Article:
- Shopping Bag ( 0 items )
From the Publisher"Unquestionably, the thoroughness of [The Cambridge Companion to Darwin, 2nd Edition and The Cambridge Companion to the 'Origin of Species'] will be caviar for professional scholars. But they will also appeal to a wider readership for offering clear and up-to-date expositions of the historical developments and theoretical principles of Darwin’s evolutionary thinking. ... these volumes are undeniably a great introduction to Darwin, his ideas and his legacies. With the wealth of historical and philosophical analyses, and the great variety of contributions covering major problems within the field, they constitute an indispensable tool for any teacher or student of Darwin and Darwinism. The general public will find a complete presentation of Darwin’s thinking, while the scholarly can enjoy a number of revisionist claims sure to provoke responses, critical and otherwise." -
THIERRY HOQUET, British Journal of the History of Science
"....offers a carefully ecumenical primer to the scholarly approaches on display. The editors, Jonathan Hodge and Gregory Radick, have fittingly organized chapters along methodological lines, and the abruptness between sections is to some extent an artifact of decades of exciting and bewildering disputes over Darwin and Darwinism.... an ideal companion, ushering the reader into conversations already underway.... its aim is rather to shepherd the reader in search of deeper and more expansive understanding....The revisions to Hodge and Radick’s excellent introduction emphasize their aim of extracting philosophical themes from Darwin’s own projects as well as from his legacy.... the Companion’s riches should make it of interest not only to toilers in the Darwin Industry, who may choose to expand their libraries with the second edition, but also to a wider audience. Historians of the philosophy of science in particular may endorse the closing line of the volume...." -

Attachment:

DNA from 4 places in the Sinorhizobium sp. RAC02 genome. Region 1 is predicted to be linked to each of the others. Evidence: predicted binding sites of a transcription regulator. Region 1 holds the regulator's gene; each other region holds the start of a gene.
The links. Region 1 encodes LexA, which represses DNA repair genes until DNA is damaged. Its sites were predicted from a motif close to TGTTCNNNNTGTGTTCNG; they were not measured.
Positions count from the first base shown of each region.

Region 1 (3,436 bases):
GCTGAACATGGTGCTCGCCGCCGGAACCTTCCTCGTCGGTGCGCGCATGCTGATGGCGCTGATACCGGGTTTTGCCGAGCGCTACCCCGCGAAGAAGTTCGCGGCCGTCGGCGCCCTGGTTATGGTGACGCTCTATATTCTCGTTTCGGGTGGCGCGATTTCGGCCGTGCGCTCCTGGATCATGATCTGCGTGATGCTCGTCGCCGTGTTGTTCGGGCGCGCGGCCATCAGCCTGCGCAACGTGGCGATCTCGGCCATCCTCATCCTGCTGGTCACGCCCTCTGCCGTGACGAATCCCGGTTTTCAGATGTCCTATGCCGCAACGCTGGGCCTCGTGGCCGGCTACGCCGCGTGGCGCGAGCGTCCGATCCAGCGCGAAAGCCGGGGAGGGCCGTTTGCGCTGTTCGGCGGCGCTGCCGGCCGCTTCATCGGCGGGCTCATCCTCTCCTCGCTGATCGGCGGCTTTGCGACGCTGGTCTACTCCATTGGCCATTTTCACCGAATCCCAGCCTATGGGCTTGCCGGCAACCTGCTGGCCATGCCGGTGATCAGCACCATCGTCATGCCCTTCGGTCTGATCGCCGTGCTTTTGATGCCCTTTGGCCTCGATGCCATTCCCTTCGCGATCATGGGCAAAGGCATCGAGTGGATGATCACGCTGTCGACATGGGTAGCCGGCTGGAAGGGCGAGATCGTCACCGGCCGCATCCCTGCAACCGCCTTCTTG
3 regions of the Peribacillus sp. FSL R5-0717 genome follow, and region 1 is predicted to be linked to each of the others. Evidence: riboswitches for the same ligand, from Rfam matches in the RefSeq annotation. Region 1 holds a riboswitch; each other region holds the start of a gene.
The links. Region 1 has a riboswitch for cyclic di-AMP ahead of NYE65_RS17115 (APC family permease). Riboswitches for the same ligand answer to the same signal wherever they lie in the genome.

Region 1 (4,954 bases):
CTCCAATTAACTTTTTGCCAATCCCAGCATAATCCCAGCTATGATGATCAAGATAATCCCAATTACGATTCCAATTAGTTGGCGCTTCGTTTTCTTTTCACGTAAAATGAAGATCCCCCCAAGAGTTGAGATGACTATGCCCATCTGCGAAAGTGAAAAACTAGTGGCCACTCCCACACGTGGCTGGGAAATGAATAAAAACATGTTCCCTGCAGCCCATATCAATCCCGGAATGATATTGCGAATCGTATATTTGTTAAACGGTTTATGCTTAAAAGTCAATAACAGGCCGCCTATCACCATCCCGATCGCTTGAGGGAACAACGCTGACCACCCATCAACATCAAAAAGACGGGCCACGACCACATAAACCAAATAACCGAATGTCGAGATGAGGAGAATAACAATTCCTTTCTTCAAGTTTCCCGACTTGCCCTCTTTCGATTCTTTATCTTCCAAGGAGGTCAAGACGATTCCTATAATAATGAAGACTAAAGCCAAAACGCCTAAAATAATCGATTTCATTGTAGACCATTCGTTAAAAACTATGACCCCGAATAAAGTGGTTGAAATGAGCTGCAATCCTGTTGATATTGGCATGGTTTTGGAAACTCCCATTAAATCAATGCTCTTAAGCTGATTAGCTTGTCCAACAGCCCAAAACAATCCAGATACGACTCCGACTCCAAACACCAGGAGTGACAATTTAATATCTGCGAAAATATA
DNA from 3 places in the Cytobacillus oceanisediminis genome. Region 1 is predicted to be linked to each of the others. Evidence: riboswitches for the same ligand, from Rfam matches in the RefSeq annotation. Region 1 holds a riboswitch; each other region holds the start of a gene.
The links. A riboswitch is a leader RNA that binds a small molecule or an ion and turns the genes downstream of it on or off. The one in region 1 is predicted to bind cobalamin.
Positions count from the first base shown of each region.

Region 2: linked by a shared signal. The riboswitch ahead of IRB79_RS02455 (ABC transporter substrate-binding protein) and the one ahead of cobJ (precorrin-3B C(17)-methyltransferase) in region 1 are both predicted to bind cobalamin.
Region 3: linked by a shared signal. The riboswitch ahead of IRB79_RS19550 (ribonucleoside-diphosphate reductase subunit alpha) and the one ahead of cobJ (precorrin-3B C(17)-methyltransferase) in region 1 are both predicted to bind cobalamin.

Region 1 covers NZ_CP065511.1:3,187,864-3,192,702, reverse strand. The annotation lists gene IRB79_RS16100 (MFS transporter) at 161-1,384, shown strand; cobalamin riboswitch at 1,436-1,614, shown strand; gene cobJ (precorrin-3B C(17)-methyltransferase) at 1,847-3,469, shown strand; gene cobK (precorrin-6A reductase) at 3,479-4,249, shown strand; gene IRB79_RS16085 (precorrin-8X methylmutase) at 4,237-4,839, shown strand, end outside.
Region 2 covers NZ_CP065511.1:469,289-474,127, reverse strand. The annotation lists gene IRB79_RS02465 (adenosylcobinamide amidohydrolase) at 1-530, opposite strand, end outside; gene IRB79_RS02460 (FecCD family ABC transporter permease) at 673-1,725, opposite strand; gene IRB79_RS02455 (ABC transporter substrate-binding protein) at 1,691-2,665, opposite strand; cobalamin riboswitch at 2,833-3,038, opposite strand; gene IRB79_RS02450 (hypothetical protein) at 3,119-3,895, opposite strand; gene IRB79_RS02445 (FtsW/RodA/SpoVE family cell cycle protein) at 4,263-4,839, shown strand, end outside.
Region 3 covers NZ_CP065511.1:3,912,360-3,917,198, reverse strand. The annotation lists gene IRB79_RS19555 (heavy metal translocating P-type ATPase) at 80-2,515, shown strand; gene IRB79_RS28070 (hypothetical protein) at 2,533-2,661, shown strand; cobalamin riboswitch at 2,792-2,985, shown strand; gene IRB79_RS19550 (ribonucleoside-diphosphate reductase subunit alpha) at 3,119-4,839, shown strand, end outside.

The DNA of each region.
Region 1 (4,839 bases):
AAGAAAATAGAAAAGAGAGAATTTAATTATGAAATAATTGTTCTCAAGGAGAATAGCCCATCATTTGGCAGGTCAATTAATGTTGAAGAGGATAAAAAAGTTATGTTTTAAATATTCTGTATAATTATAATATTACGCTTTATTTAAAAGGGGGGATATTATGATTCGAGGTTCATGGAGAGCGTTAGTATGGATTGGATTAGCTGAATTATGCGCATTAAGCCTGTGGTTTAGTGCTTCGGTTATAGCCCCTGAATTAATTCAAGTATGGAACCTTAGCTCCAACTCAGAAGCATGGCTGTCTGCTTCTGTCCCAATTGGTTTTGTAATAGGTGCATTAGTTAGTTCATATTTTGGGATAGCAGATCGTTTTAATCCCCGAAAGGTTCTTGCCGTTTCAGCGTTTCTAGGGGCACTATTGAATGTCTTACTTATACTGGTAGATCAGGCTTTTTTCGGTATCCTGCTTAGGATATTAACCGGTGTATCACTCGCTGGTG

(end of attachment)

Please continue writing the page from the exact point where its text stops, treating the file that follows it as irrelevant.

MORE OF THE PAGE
Kathryn Tabb, University of Pittsburgh, HOPOS: The Journal of the International Society for the History of Philosophy of Science
"...there is an enormous amount of material one might have to become familiar with if one wants to have an informed view of Darwin, and so a standard reference book is required. This is that book - the second edition of the volume, updated somewhat and with new essays. In conjunction with another volume on the Origin itself, most students of Darwin would have little need for any other introductions to the historical context and development of he theory of evolution.... it is the best entry point into many debates and issues of the so-called "Darwin industry" that was set in motion 50 years earlier at the centenary of the Origin, and which continues unabated today. It should be in every interested person's personal library."
—John S Wilkins, University of Sydney, Reports of the National Center for Science Education